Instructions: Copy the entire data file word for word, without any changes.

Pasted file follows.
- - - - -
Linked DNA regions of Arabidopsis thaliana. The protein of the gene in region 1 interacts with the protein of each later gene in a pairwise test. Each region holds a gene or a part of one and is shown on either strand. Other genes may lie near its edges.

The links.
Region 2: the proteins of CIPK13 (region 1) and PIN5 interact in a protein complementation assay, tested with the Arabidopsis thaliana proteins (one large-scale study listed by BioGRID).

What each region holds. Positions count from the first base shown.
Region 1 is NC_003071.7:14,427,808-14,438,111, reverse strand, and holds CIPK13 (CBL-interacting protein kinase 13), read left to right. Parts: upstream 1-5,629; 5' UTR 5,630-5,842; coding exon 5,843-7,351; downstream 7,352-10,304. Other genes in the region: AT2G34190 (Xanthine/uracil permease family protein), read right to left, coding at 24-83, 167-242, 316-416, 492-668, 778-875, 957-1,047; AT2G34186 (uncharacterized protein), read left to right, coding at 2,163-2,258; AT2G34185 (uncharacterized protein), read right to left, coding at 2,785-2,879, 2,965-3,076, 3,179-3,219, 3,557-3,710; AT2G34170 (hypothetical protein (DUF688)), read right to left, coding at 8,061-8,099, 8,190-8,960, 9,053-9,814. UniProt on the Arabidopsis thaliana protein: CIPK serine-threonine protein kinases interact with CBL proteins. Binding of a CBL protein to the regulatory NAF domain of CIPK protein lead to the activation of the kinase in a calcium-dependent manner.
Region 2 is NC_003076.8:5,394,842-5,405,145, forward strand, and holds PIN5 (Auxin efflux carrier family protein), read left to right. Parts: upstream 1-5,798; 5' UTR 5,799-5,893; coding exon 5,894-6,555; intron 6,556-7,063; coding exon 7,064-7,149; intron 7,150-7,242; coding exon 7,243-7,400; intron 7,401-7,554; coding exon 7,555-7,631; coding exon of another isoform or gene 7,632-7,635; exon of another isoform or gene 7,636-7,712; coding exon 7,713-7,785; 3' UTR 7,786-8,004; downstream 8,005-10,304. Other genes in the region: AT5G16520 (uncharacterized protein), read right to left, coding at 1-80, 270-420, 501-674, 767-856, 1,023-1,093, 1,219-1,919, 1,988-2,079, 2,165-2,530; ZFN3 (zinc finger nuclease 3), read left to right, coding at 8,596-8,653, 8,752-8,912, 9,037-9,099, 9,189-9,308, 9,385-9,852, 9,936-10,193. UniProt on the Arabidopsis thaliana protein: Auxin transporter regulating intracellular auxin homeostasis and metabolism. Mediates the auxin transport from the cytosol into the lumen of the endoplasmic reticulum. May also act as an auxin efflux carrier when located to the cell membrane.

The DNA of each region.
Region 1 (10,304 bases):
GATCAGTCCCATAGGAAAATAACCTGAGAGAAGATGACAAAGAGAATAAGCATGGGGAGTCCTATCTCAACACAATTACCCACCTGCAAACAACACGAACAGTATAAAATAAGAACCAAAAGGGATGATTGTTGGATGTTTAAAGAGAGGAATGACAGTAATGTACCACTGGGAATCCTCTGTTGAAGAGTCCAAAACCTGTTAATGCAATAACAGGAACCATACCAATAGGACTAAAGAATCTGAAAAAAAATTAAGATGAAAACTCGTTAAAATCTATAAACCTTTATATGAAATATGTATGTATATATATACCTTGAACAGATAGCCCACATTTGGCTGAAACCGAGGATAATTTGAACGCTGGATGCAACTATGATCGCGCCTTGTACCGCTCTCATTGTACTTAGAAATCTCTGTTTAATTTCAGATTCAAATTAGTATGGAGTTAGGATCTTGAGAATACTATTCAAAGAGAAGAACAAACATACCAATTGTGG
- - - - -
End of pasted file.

Linked DNA regions of Arabidopsis thaliana. The protein of the gene in region 1 interacts with the protein of each later gene in a pairwise test. Each region holds a gene or a part of one and is shown on either strand. Other genes may lie near its edges.

The links.
Region 2: the proteins of CIPK13 (region 1) and PIN5 interact in a protein complementation assay, tested with the Arabidopsis thaliana proteins (one large-scale study listed by BioGRID).

What each region holds. Positions count from the first base shown.
Region 1 is NC_003071.7:14,427,808-14,438,111, reverse strand, and holds CIPK13 (CBL-interacting protein kinase 13), read left to right. Parts: upstream 1-5,629; 5' UTR 5,630-5,842; coding exon 5,843-7,351; downstream 7,352-10,304. Other genes in the region: AT2G34190 (Xanthine/uracil permease family protein), read right to left, coding at 24-83, 167-242, 316-416, 492-668, 778-875, 957-1,047; AT2G34186 (uncharacterized protein), read left to right, coding at 2,163-2,258; AT2G34185 (uncharacterized protein), read right to left, coding at 2,785-2,879, 2,965-3,076, 3,179-3,219, 3,557-3,710; AT2G34170 (hypothetical protein (DUF688)), read right to left, coding at 8,061-8,099, 8,190-8,960, 9,053-9,814. UniProt on the Arabidopsis thaliana protein: CIPK serine-threonine protein kinases interact with CBL proteins. Binding of a CBL protein to the regulatory NAF domain of CIPK protein lead to the activation of the kinase in a calcium-dependent manner.
Region 2 is NC_003076.8:5,394,842-5,405,145, forward strand, and holds PIN5 (Auxin efflux carrier family protein), read left to right. Parts: upstream 1-5,798; 5' UTR 5,799-5,893; coding exon 5,894-6,555; intron 6,556-7,063; coding exon 7,064-7,149; intron 7,150-7,242; coding exon 7,243-7,400; intron 7,401-7,554; coding exon 7,555-7,631; coding exon of another isoform or gene 7,632-7,635; exon of another isoform or gene 7,636-7,712; coding exon 7,713-7,785; 3' UTR 7,786-8,004; downstream 8,005-10,304. Other genes in the region: AT5G16520 (uncharacterized protein), read right to left, coding at 1-80, 270-420, 501-674, 767-856, 1,023-1,093, 1,219-1,919, 1,988-2,079, 2,165-2,530; ZFN3 (zinc finger nuclease 3), read left to right, coding at 8,596-8,653, 8,752-8,912, 9,037-9,099, 9,189-9,308, 9,385-9,852, 9,936-10,193. UniProt on the Arabidopsis thaliana protein: Auxin transporter regulating intracellular auxin homeostasis and metabolism. Mediates the auxin transport from the cytosol into the lumen of the endoplasmic reticulum. May also act as an auxin efflux carrier when located to the cell membrane.

The DNA of each region.
Region 1 (10,304 bases):
GATCAGTCCCATAGGAAAATAACCTGAGAGAAGATGACAAAGAGAATAAGCATGGGGAGTCCTATCTCAACACAATTACCCACCTGCAAACAACACGAACAGTATAAAATAAGAACCAAAAGGGATGATTGTTGGATGTTTAAAGAGAGGAATGACAGTAATGTACCACTGGGAATCCTCTGTTGAAGAGTCCAAAACCTGTTAATGCAATAACAGGAACCATACCAATAGGACTAAAGAATCTGAAAAAAAATTAAGATGAAAACTCGTTAAAATCTATAAACCTTTATATGAAATATGTATGTATATATATACCTTGAACAGATAGCCCACATTTGGCTGAAACCGAGGATAATTTGAACGCTGGATGCAACTATGATCGCGCCTTGTACCGCTCTCATTGTACTTAGAAATCTCTGTTTAATTTCAGATTCAAATTAGTATGGAGTTAGGATCTTGAGAATACTATTCAAAGAGAAGAACAAACATACCAATTGTGG